To be honest, the problem is one of planning more than anything. If you want to change or expand a site, you should be forced to change or expand the sewers, the roads, the parking, the utilities, etc. in keeping with that, rather than "that'll do". And after a while of doing that, you'd quickly see someone make a "services accessible" road, with all that stuff built-in, plus spares, plus convenient access points, on a modular system that you could actually use for all new / refurb roads. Then rather than having to have telephone poles up there, gas pipes crossing that street, sewers in parallel, electricity cables at angles to the roads, surface water and foul water in the same drain, etc. you could just do it in one. The Romans knew this, we've clearly ignored it for thousands of years.
Sure, legacy London would still be a problem, but that's a problem for them to pay for and sort out, whether than means digging it up and doing it properly, or paying the ongoing costs / fines. If you don't want it to happen, you tax them per litre dumped into the Thames, they'll soon find it cheaper to rip things up and start again.
Hell, I'm still waiting for the days when you don't have to dig open the roads at all, and anything you might want to access is just underneath the road via a convenient manhole every now and then. Lift up, drop down equipment, get into it, work without disturbing THOUSANDS of drivers. I honestly don't get why it's a sensible idea to keep digging up the same aggregate and re-laying it over and over and over again when you could just design the road properly in the first place. Literally legislate "all new roads must have underground access for all non-road-related works". Then only the occasional replacement of asphalt need stop the road, not every pipe, leak, cable change, etc.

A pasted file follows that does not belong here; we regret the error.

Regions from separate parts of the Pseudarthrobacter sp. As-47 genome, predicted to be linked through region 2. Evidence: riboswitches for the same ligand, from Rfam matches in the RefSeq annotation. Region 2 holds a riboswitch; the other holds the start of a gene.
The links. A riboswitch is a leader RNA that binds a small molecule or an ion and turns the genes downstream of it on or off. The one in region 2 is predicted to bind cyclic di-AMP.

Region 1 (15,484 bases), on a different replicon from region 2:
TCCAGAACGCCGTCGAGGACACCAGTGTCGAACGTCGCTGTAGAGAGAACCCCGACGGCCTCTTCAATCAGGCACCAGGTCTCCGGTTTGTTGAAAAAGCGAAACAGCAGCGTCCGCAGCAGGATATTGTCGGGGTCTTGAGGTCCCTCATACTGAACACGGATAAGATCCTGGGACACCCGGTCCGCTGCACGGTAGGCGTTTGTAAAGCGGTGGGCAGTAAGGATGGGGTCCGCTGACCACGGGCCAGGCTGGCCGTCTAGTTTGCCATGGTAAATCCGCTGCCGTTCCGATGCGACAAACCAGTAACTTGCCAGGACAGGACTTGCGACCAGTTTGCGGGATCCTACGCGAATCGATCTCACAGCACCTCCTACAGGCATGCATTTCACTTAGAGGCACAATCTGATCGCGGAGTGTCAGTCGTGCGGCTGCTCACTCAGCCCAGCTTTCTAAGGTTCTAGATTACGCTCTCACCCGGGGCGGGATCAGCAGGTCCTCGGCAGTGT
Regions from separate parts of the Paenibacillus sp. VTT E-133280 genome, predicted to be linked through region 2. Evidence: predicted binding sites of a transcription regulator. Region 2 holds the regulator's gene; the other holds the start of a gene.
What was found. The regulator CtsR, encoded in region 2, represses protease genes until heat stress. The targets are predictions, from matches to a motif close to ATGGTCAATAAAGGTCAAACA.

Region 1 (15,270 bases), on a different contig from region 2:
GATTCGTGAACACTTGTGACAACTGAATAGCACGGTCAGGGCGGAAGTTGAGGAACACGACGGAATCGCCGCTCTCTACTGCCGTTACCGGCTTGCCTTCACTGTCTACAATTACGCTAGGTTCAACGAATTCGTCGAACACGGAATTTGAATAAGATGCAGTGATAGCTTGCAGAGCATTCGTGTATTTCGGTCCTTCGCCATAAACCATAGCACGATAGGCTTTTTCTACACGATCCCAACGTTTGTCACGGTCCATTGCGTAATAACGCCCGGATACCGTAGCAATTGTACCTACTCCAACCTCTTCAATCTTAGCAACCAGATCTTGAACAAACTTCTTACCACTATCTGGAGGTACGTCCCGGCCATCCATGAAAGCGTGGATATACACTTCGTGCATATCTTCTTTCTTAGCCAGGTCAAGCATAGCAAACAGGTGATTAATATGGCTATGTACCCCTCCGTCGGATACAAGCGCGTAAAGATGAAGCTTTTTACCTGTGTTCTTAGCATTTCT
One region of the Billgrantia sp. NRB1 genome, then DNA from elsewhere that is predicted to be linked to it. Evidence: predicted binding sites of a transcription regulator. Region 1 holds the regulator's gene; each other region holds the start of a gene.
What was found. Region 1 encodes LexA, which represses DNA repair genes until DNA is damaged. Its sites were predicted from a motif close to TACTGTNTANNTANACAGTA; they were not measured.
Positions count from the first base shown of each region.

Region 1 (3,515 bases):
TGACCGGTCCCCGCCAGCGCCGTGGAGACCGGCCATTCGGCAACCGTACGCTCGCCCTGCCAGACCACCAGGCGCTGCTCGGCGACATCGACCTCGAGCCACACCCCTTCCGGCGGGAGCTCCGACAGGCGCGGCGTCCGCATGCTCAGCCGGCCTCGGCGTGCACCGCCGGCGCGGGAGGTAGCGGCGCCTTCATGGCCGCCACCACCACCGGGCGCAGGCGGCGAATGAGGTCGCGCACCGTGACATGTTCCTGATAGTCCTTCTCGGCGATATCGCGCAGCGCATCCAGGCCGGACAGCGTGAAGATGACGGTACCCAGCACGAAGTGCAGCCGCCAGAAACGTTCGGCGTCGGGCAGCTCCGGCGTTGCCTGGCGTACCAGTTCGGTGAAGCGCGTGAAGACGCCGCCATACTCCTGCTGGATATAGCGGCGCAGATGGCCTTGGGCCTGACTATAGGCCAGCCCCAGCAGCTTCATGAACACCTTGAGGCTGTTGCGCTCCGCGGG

"unlike electricity and metal gas pipes that already run through there."
I sincerely hope not. Metal gas pipes down there are going to corrode quite quickly and then leak. (And using yellow pe is just adding more rat food). Bear in mind that the sewer system is not just smallish pipes. This is Victorian Engineering at its best. There's some cathedral like spaces down there, and the system connects with the fresh water sewers, other tunnel systems and even the Underground. Get to the lower flammability limit, one naughty spark (did I mention the Tube?) and it'll do more that blow the bloody manholes off. Come to think of it, I don't like the idea of Leccy down there either. But then, I'm an engineer not a beancounter - a spreadsheet and a bonus for some deskbound excel jockey is more important than the lives of sewer workers after all - out of sight out of mind.
I know of other organisations that tried to utilise cable runs next to railway tracks before and eventually gave up after months of dealing with the rail networks. Massive issues like the wrong colour of florescent jackets being used (plus other more genuine problems) meant it never happened.
Is there a security issue here about physical access to the data cables being easier?
For a regular underground cable, the potential point of physical access for a miscreant is at the (locked) green cabinet. Although conditions in a sewer are less than pleasant, it's not all that hard to pop open a manhole cover and go into the sewer to do something naughty to the cable.
Firstly, old Victorian sewers are often badly maintained, leading to unexpected collapses that are liable to sever the fibre. (In one case I know of, an entire double decker bus vanished below road level.)
Secondly, rats. They just love chewing on anything and everything. When Cambridge University installed their private fibre+copper network some years ago one of the key dimensions in the design was the widest a large rat could open its jaws. All fibre & cables were put into pipes larger than that.
When I worked for BT ISTR plenty of cables being severed by other people digging up the roads for their own services. And the submarine cables used to get eaten by Sharks.
If I was putting cable in a sewer I think the best place for it would be along the roof and so long as you dont leave the ladders in the rats aren't going anywhere near that.
More than 25 years ago, I wanted to lay fibre across a moderate sized city. More than a century earlier it had been a pioneer in the use of gas for lighting. When electricity came along, the gas reticulation network was gradually forgotten. When we arranged for the engineers to examine the disused system they were pleasantly surprised and we had our network in next to no time.
Since then, I always ask people about what might have been forgotten, it can be very cost effective.
One of the issues with setting up a UK cable TV network was that once the cable was laid it's recovery process was so expensive it's "asset" value was basically zero.
So once it's down, it's basically not an asset, it's a sunk capital cost.
Biting the hand that feeds IT © 1998–2021